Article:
This forest of Buddhist shrines remains at Myanmar's (Burma's) first capital.
Photograph by W.E. Garrett
A civilization is a complex human society, usually made up of different cities, with certain characteristics of cultural and technological development. In many parts of the world, early civilizations formed when people began coming together in urban settlements. However, defining what civilization is, and what societies fall under that designation, is a hotly contested argument, even among today’s anthropologists.
The word “civilization” relates to the Latin word “civitas” or “city.” This is why the most basic definition of the word “civilization” is “a society made up of cities.” But early in the development of the term, anthropologists and others used “civilization” and “civilized society” to differentiate between societies they found culturally superior (which they were often a part of), and those they found culturally inferior (which they referred to as “savage” or “barbaric” cultures). The term “civilization” was often applied in an ethnocentric way, with “civilizations” being considered morally good and culturally advanced, and other societies being morally wrong and “backward.” This complicated history is what makes defining a civilization troublesome for scholars, and why today’s modern definition is still in flux.
Still, most anthropologists agree on some criteria to define a society as a civilization. First, civilizations have some kind of urban settlements and are not nomadic. With support from the other people living in the settlement, labor is divided up into specific jobs (called the division of labor), so not everyone has to focus on growing their own food. From this specialization comes class structure and government, both aspects of a civilization. Another criterion for civilization is a surplus of food, which comes from having tools to aid in growing crops. Writing, trading, artwork and monuments, and development of science and technology are all aspects of civilizations.
However, there are many societies that scholars consider civilizations that do not meet all of the criteria above. For example, the Incan Empire was a large civilization with a government and social hierarchy. It left behind a wealth of art, and had highly developed architecture—but no written language. This is why the concept of “civilization” is hard to define; however, it is still a helpful framework with which to view how humans come together and form a society.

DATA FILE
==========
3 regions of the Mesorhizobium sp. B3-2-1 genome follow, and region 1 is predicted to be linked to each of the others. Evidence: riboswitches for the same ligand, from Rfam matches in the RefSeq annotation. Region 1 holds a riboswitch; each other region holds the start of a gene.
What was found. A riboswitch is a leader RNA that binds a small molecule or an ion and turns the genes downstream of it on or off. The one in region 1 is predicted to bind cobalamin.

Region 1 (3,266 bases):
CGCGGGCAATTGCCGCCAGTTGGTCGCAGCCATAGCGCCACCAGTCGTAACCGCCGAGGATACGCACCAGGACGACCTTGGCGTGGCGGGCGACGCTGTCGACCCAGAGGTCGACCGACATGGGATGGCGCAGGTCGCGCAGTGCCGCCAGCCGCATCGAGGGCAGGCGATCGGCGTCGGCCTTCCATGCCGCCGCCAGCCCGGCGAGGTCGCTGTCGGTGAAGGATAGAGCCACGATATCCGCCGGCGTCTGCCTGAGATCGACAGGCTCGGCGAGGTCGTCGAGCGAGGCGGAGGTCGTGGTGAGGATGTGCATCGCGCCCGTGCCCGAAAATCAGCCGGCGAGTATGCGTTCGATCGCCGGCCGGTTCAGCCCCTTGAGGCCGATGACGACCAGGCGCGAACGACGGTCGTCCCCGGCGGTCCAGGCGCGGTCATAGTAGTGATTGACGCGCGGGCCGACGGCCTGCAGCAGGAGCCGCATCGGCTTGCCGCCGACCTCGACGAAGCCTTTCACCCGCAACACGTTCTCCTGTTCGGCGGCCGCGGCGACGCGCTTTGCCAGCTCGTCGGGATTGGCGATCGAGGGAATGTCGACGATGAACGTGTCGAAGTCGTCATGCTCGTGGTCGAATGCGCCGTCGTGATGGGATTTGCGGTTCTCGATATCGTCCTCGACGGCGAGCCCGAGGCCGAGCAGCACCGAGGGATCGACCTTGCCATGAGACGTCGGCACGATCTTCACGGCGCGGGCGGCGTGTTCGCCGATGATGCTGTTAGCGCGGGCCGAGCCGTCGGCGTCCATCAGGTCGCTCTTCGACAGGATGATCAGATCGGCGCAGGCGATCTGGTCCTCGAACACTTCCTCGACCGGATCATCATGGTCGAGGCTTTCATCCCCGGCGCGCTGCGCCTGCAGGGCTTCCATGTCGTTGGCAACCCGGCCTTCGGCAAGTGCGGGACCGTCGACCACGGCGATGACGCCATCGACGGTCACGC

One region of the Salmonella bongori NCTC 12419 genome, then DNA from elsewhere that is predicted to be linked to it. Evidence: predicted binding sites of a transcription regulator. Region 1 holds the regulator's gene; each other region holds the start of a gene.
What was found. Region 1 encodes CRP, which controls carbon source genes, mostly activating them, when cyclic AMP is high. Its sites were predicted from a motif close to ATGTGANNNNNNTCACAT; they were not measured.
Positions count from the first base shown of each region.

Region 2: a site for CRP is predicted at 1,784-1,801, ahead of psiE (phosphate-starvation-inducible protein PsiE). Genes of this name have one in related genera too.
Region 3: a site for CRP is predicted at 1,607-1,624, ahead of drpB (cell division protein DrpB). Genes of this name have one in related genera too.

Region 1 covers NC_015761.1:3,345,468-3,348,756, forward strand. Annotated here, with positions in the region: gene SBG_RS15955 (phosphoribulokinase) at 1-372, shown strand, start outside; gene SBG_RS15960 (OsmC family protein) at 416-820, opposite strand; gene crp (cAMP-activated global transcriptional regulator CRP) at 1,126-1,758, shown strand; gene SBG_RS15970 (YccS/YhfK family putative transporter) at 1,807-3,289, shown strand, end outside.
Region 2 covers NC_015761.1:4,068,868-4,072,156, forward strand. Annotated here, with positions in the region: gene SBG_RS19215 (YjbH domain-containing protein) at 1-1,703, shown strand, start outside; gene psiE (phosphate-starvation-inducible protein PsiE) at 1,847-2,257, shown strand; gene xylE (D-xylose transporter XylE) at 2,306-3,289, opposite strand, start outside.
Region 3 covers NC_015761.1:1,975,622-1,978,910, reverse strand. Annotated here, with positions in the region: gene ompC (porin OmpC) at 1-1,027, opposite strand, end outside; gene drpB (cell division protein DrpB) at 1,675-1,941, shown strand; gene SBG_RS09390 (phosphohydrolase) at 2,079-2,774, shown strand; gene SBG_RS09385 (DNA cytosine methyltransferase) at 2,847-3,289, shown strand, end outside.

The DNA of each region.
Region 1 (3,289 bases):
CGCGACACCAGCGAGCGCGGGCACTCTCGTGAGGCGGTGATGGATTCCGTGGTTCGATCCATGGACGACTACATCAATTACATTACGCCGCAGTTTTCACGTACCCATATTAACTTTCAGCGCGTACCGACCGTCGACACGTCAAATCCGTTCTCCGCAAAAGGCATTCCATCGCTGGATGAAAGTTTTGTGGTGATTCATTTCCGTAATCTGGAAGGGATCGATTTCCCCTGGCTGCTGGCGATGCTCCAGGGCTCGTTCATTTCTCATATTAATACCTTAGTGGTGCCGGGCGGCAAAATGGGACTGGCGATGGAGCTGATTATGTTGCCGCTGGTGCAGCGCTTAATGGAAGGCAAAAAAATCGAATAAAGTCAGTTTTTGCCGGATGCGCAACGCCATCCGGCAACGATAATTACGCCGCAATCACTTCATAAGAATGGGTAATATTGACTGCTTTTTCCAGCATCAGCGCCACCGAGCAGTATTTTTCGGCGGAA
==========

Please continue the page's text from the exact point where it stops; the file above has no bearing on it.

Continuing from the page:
person who studies cultures and characteristics of communities and civilizations.
complex way of life that developed as humans began to develop urban settlements.
to bring out of a savage or uneducated state.
division in society based on income and type of employment.
called into question.
set of standards or rules.
learned behavior of people, including their languages, belief systems, social structures, institutions, and material goods.
evaluating other peoples and cultures according to the belief that one's own culture is superior
system or order of a nation, state, or other political unit.
social system that organizes by ranks or titles, or the highest-ranking leaders of this group.
(1438-1533) empire stretching along the coastal highlands and Andes mountains of South America.
work or employment.
right, just, or good.
having to do with a way of life lacking permanent settlement.
wild, untamed, uncivilized.
community or village.
large community, linked through similarities or relationships.
process of concentrating on and becoming an expert in a particular subject or skill
more than what is needed or wanted.
having to do with city life.